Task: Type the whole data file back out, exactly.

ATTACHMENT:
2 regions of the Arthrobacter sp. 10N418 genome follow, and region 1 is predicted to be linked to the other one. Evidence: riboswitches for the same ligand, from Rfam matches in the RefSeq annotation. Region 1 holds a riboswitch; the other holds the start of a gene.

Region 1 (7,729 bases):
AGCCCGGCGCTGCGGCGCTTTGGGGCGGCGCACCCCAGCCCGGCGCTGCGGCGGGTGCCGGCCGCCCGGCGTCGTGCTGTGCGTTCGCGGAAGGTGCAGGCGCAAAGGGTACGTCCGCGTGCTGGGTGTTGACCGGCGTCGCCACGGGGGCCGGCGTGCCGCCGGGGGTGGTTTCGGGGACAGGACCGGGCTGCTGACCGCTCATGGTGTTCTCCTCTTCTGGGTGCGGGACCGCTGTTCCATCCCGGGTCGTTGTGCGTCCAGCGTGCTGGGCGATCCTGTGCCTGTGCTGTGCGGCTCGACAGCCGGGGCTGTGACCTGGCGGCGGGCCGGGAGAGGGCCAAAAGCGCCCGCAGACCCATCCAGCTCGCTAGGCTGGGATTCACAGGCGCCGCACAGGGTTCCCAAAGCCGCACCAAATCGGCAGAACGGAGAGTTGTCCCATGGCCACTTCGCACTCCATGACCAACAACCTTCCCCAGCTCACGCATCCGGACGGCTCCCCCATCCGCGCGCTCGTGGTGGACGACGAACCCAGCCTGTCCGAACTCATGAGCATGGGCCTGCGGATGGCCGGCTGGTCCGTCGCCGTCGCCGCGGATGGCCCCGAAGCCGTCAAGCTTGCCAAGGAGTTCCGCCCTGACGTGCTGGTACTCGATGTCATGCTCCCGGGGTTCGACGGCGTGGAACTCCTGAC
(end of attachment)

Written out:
2 regions of the Arthrobacter sp. 10N418 genome follow, and region 1 is predicted to be linked to the other one. Evidence: riboswitches for the same ligand, from Rfam matches in the RefSeq annotation. Region 1 holds a riboswitch; the other holds the start of a gene.

Region 1 (7,729 bases):
AGCCCGGCGCTGCGGCGCTTTGGGGCGGCGCACCCCAGCCCGGCGCTGCGGCGGGTGCCGGCCGCCCGGCGTCGTGCTGTGCGTTCGCGGAAGGTGCAGGCGCAAAGGGTACGTCCGCGTGCTGGGTGTTGACCGGCGTCGCCACGGGGGCCGGCGTGCCGCCGGGGGTGGTTTCGGGGACAGGACCGGGCTGCTGACCGCTCATGGTGTTCTCCTCTTCTGGGTGCGGGACCGCTGTTCCATCCCGGGTCGTTGTGCGTCCAGCGTGCTGGGCGATCCTGTGCCTGTGCTGTGCGGCTCGACAGCCGGGGCTGTGACCTGGCGGCGGGCCGGGAGAGGGCCAAAAGCGCCCGCAGACCCATCCAGCTCGCTAGGCTGGGATTCACAGGCGCCGCACAGGGTTCCCAAAGCCGCACCAAATCGGCAGAACGGAGAGTTGTCCCATGGCCACTTCGCACTCCATGACCAACAACCTTCCCCAGCTCACGCATCCGGACGGCTCCCCCATCCGCGCGCTCGTGGTGGACGACGAACCCAGCCTGTCCGAACTCATGAGCATGGGCCTGCGGATGGCCGGCTGGTCCGTCGCCGTCGCCGCGGATGGCCCCGAAGCCGTCAAGCTTGCCAAGGAGTTCCGCCCTGACGTGCTGGTACTCGATGTCATGCTCCCGGGGTTCGACGGCGTGGAACTCCTGAC